Notes on Networking

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Fibre Channel Concepts: A Not Very Brief Note On


Fibre Channel

Fibre Channel, or FC, is a high-speed network technology (commonly running at 1, 2, 4, 8, 16, and 32 gigabit per second rates) primarily used to connect computer data storage to servers. Fibre Channel is primarily used in storage area networks (SAN) in enterprise storage. Fibre Channel networks are known as a fabric because they operate in unison as one big switch. Fibre Channel mainly runs on optical fiber cables within and between data centers.

FC Protocol Stack

FCP is a layered protocol


FC-0 Layer

FC-0 defines the physical transmission medium (cable, plug) and specifies which physical signals are used to transmit the bit s 0 and 1.


FC-1 Layer

FC-1 defines how data is encoded before it is transmitted via a Fibre Channel cable FC-1 also describes certain transmission words (ordered sets) that are required for the administration of a Fibre Channel connection (link control protocol).

The encoding process ensures that sufficient clock information is present in the serial data stream. This information allows the receiver to synchronize to the embedded clock information and successfully recover the data at the required error rate. (e.g. 8b/10b encoding)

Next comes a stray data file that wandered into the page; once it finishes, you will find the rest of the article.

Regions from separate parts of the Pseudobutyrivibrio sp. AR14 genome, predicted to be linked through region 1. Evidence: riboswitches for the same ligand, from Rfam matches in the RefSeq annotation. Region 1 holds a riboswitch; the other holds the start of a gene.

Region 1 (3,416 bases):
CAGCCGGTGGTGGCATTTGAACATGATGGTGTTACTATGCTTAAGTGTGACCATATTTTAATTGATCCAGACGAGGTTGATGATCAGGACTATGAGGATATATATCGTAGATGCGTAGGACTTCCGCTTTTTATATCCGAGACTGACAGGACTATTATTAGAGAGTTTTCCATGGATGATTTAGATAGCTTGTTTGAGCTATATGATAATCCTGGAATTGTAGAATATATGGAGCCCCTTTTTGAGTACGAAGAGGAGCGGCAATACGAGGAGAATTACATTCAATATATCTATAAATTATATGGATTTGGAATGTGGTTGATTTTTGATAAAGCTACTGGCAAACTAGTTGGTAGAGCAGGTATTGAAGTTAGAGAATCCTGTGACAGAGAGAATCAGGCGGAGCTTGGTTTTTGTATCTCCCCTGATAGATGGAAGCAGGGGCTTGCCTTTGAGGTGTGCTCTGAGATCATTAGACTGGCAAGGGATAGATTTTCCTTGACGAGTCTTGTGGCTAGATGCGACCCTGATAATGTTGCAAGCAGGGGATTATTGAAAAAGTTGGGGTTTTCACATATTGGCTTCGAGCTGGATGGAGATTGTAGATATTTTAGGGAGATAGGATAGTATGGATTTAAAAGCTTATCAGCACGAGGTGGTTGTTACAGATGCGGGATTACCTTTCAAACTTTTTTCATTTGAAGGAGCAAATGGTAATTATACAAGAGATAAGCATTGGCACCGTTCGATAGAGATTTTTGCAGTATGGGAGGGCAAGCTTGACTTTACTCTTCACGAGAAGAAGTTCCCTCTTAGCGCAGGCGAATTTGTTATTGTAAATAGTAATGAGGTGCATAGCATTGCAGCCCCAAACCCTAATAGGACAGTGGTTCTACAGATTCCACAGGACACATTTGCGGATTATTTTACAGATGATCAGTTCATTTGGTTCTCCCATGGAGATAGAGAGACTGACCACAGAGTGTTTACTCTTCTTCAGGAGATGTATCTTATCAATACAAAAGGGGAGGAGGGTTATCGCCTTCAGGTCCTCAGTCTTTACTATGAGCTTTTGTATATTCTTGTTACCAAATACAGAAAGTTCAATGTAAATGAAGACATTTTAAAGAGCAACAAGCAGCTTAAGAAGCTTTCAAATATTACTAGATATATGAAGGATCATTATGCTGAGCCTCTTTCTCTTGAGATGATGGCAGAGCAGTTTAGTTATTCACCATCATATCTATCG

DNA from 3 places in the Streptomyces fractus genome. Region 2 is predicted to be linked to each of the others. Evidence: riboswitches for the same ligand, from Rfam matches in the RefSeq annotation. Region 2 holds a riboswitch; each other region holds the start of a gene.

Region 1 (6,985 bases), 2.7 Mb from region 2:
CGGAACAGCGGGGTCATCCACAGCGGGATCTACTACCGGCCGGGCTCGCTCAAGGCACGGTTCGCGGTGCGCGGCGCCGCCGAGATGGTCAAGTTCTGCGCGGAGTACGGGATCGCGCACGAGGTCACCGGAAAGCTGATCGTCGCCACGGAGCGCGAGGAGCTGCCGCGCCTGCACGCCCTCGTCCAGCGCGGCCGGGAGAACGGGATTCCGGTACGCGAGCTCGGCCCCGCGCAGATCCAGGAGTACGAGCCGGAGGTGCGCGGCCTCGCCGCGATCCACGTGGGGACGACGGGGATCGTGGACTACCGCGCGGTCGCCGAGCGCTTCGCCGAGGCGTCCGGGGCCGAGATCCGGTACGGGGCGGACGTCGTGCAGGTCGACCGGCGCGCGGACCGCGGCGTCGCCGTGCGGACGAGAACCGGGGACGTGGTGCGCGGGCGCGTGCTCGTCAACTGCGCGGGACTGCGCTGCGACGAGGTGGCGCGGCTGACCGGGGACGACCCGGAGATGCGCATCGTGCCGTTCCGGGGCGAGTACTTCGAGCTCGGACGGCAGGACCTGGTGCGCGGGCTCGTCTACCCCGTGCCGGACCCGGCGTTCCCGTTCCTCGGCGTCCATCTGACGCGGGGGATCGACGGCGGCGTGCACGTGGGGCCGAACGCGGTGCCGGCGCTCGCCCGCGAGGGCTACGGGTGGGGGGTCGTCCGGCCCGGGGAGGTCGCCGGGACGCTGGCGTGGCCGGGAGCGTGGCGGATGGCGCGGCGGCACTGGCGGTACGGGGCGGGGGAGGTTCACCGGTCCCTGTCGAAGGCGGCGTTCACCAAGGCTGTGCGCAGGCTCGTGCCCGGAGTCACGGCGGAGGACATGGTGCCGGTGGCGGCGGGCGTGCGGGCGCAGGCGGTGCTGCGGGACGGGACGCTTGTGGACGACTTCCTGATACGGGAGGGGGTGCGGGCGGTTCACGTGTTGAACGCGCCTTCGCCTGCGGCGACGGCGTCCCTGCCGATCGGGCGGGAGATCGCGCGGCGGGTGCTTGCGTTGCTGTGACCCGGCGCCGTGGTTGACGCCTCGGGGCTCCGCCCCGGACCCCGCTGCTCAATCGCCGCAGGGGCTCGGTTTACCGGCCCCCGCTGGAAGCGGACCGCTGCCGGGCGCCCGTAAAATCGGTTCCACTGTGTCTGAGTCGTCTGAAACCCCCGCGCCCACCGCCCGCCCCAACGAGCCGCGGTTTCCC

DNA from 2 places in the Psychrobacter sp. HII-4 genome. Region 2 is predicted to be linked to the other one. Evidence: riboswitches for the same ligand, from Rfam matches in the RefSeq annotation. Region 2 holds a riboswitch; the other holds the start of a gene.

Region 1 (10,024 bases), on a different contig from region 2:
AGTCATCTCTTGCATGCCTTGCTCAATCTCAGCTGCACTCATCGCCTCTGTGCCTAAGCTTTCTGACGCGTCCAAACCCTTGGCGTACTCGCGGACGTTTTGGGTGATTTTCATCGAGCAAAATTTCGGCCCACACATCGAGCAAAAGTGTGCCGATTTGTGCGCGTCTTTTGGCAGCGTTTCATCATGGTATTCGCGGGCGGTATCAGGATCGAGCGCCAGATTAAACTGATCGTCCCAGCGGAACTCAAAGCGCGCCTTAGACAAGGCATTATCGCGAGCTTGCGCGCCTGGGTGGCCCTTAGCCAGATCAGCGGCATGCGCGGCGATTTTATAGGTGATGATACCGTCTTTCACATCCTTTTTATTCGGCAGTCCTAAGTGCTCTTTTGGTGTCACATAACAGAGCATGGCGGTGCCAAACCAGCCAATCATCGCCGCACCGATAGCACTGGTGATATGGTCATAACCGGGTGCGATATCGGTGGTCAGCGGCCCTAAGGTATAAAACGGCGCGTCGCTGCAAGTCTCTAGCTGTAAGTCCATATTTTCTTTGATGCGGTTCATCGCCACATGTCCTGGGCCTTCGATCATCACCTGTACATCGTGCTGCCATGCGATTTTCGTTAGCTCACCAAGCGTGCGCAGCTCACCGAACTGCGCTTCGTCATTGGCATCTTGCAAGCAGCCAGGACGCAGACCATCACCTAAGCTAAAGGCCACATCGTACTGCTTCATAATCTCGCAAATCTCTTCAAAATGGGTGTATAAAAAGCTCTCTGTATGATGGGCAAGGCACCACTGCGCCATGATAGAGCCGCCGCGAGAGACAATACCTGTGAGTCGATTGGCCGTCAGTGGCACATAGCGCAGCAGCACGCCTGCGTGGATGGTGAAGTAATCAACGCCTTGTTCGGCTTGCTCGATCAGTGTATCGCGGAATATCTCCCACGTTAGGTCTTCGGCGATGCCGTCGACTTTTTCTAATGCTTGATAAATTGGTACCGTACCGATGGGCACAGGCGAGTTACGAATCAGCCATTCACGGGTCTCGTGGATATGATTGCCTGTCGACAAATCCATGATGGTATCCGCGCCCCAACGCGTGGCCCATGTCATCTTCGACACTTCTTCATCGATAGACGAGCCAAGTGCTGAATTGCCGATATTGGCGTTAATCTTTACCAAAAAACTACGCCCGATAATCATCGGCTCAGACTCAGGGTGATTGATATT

Every 8 bits of data are encoded into a 10 bit Transmission Character. A Transmission Word is composed of four contiguous Transmission Characters. There are two categories of transmission words: data words and ordered sets.


Ordered Set

Ordered Sets are Transmission Words that allow bit or word synchronization and word boundary alignment. The three types of Ordered Sets are:

  • Frame Delimiters
    • (SOF) Start-of-Frame
    • (EOF) End-of-Frame
  • Primitive Signals
    • Idle
    • (R_RDY) Receiver Ready